corporate welfare

Attention workers who voted for Trump, either eagerly or as a vote against the hawkish, Wall Street favorite, Hillary Clinton: Donald Trump, less than a month after the election, has already begun to betray you.
Sure, it feels patriotic to BBQ on our day off and light fireworks we hope won't start a brush fire, but it's little more than consumerism wrapped in the seasonal marketing of nationalism. But fear not! If you wanna put your patriotism to the test, we've got just the thing for you.
For a large part of the 20th century, the fate and fortune of America's big business and its "average citizens" were intertwined. In the 21st century, however, they are almost completely disconnected.
Government subsidies provided to these underpaid workers forms a funnel that transfers wealth to the stockholders of the
If you're the kind of person that thinks people who support Bernie Sanders are idiots because "someone has to pay for that free college", you need to recognize that someone also has to pay for the Republican backed socialist wealth redistribution that benefits rich individuals and corporations.
The new tax agreement could be better than the alternatives.
I'm not one to invoke Higher Powers, but for those of us watchdogging corporate welfare, the early departures of candidates Rick Perry and Scott Walker are enough to suggest Divine Intervention. Two of the most outrageous subsidy sinners are gone. If Somebody Up There is meting out economic development justice, who's next to drop?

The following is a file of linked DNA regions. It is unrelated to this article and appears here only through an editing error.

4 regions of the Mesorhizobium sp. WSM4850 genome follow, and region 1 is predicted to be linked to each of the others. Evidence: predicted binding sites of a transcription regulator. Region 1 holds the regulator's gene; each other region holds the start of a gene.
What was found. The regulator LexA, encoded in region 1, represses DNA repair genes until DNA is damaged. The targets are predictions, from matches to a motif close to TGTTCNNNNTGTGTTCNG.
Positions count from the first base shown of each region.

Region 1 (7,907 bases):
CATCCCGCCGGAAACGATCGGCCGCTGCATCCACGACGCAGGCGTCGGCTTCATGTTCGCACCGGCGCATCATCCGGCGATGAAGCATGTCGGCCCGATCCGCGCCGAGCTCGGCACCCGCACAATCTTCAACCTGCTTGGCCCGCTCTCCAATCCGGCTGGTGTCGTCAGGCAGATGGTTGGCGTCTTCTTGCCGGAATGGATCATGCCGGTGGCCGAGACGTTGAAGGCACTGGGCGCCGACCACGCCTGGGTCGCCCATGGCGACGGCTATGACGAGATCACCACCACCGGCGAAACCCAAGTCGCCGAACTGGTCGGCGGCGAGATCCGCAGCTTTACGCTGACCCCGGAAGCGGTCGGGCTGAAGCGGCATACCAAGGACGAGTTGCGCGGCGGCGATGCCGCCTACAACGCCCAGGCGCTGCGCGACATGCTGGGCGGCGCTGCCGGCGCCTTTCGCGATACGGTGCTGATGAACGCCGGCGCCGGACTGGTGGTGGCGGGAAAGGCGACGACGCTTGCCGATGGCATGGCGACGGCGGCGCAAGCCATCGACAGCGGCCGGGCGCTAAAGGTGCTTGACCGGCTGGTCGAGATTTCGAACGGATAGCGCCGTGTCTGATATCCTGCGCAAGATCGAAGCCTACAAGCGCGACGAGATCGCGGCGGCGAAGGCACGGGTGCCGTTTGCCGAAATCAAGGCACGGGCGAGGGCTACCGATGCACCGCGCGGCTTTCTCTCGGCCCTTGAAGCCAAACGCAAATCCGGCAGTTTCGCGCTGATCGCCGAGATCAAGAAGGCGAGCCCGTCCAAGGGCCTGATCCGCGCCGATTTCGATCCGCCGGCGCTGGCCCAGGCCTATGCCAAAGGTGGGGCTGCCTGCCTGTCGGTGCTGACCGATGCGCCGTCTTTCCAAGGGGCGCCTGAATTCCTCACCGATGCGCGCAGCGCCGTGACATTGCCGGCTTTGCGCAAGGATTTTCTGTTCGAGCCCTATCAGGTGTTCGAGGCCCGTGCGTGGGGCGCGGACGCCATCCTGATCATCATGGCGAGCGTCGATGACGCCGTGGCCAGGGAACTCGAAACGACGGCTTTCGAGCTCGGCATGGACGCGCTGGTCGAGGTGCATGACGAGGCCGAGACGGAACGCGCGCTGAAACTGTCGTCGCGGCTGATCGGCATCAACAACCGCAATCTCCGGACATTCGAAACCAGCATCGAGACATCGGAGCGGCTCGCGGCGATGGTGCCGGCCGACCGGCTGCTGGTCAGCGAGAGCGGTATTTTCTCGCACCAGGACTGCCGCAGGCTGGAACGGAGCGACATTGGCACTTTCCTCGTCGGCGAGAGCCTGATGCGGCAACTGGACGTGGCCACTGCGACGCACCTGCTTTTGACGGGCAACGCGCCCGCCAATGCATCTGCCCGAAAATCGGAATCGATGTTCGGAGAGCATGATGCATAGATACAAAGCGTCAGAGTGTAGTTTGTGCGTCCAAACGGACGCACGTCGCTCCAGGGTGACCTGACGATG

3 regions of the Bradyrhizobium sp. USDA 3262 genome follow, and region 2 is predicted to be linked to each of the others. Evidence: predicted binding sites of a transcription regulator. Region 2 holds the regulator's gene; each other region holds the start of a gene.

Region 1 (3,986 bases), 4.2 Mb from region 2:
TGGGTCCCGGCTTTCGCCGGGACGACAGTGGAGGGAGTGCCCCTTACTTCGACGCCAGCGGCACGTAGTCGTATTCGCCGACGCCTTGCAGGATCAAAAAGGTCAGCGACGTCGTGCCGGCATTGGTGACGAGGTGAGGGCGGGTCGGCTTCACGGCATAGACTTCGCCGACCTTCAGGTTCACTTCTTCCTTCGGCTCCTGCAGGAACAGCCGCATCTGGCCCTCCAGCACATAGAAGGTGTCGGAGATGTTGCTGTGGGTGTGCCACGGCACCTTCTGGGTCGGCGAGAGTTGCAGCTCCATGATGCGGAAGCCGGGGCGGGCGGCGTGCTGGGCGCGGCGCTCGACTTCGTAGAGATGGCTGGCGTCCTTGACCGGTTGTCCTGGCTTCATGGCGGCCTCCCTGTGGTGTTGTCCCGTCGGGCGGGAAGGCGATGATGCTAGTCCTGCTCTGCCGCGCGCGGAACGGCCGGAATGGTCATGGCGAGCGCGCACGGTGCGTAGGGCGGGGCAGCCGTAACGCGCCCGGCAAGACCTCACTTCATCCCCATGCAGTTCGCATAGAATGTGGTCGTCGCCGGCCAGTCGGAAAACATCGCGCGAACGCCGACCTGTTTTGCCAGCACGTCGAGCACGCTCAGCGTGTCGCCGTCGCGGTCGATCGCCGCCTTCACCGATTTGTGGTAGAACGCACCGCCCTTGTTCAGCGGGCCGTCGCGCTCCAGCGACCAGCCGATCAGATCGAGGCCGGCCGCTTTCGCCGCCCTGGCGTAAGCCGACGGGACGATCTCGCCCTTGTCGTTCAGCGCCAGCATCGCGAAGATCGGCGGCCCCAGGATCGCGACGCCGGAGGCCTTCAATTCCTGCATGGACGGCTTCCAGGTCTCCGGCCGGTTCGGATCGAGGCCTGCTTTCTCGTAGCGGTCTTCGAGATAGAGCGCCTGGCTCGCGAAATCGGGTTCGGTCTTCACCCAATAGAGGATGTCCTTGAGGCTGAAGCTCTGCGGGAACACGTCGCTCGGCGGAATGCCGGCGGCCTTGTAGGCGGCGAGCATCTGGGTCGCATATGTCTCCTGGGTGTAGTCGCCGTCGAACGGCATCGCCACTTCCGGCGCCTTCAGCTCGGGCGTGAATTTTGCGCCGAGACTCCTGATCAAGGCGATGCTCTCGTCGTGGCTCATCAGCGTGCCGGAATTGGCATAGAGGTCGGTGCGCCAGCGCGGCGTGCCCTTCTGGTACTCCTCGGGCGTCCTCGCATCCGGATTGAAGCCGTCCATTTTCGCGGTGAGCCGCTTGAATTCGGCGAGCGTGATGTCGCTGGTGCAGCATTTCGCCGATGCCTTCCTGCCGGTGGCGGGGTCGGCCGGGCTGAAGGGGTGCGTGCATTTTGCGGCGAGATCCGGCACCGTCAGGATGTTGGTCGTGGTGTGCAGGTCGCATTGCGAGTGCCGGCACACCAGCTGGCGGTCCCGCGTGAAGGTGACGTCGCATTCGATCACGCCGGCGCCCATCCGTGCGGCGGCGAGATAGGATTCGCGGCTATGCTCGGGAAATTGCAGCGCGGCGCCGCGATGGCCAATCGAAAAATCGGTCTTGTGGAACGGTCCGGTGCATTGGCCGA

Corporate welfare is often camouflaged in taxes that seem neutral on their face but give windfalls to big entrenched corporations at the expense of average people and small businesses. Take a look at commercial property taxes in California, for example.
As Americans retreat to cooler locales for the worst of the summer's heat, the Department of the Interior is on a listening tour about coal royalty reform. Interior manages coal on public lands for the public's best interest, which has been ill-served by the below-market prices attached to federal mineral leases for decades.
The Export-Import Bank died when its charter expired at the end of June. After 81 years, what is commonly known as Boeing's Bank headed toward Washington's trash bin.